Announced at the “Future of SharePoint” event, was the SharePoint Framework. And it is in public beta since this week! I was one of the lucky persons who had access to the internal repository, so I already had a play with it before. Unfortunately I could not blog about it, as it was under NDA. I will talk about how it will fit into the existing SharePoint development infrastructure, and start with some history 🙂
Argh, again a new development model?
To be honest, this was my first reaction. I’ve got SharePoint experience since SharePoint 2003, and over the years Microsoft has given me a new way to build SharePoint customisations every couple of years:
- In SharePoint 2007 the Server-Side object model was released. This became a huge success, and that was a big surprise to Microsoft. There was no documentation, no tooling, we had to manually create a folder structure and use 3rd party tooling like WSPBuilder to create WSP’s. There was no guidance how to develop, so this was the time that we created heavily customized applications in SharePoint.
- As farm solutions could (and did) bring down entire farms, Microsoft invented “sandboxed solutions”. The code did no longer run inside w3wp, but inside a separate process. Because of major limitations (really, why can’t you send emails from a sandboxed solution), this has never become popular.
- Sandboxed and Farm solutions were still tight to C#, and the .NET version of SharePoint. E.g. no .NET 4 in SharePoint 2010.
Everything became different in SharePoint 2013 where the first step was made to take the code outside of SharePoint: The app (now add-in) model. Code was either running in the browser (SharePoint hosted) or on another server (provider hosted).
Part of this development was that the REST API’s were introduced in SharePoint 2013, providing a much better API than the old school ASMX web services in SharePoint 2010.
To be honest, we have not used add-ins a lot. In most cases we use ScriptLinks to inject scripts in our pages, and use REST / CSOM to talk to SharePoint. But key point is that there is no more server-side code running inside SharePoint processes.
And now, 3 years after the add-in model, we have got the SharePoint Framework.
The SharePoint Framework is a Page and Part model that enables client-side development for building SharePoint experiences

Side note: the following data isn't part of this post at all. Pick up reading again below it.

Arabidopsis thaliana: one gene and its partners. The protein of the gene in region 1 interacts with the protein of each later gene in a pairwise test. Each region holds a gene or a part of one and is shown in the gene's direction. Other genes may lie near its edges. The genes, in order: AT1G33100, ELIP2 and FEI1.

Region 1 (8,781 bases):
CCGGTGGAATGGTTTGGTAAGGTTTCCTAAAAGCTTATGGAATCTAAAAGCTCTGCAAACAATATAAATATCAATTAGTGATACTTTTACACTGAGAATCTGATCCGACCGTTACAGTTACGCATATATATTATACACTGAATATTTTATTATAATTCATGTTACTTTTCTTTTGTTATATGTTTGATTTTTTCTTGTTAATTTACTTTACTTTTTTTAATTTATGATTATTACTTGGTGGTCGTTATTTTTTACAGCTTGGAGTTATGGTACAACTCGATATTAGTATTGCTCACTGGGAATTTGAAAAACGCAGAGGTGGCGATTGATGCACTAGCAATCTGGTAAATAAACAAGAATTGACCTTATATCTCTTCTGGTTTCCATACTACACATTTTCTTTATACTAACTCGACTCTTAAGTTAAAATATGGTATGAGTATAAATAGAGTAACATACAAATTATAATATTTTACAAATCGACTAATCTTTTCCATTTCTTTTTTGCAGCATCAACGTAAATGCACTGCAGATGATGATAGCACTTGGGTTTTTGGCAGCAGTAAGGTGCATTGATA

Roughly said, it replaces page layouts (Page Model) and add-in web parts (Part Model). It provides a much richer user experience based on modern web technologies. For example, the “old school” web part properties still use full page post backs, and feel clunky. The web part properties in the new Part Model provide real-time updates, undo functionality, and do not involve post backs.
How does the new Framework fit in?
First of all, sandboxed and farm solutions are deprecated and I believe that they don’t have a future. That being said, last week I’ve created a farm solution for an on-premises SharePoint 2013 to provide feature stapling…
I believe going forward the SharePoint Framework will not entirely replace the classic add-in model. The big limitation I see with the new Page Model is that it is a one-column layout. There is no notion of a left-hand navigation, no multi-column layout, etc. The new editing canvas originates from the new blogging experience in Delve, where this makes sense, but in intranet scenarios this won’t make our design team happy.
- Farm models and Sandboxed solutions are deprecated, but are still handy in rare cases.
- The single column layout in the new Page Model is not suitable for all scenarios
- The new Part Model can be used in classic page layouts.
We are using Angular in a couple of our projects. Immediately after the announcement that SPFX is available, I looked at compatibility with Angular (1 / 2). Unfortunately this is not available, but luckily it is being actively worked on. I’ve opened an issue for ng2 support, feel free to collaborate!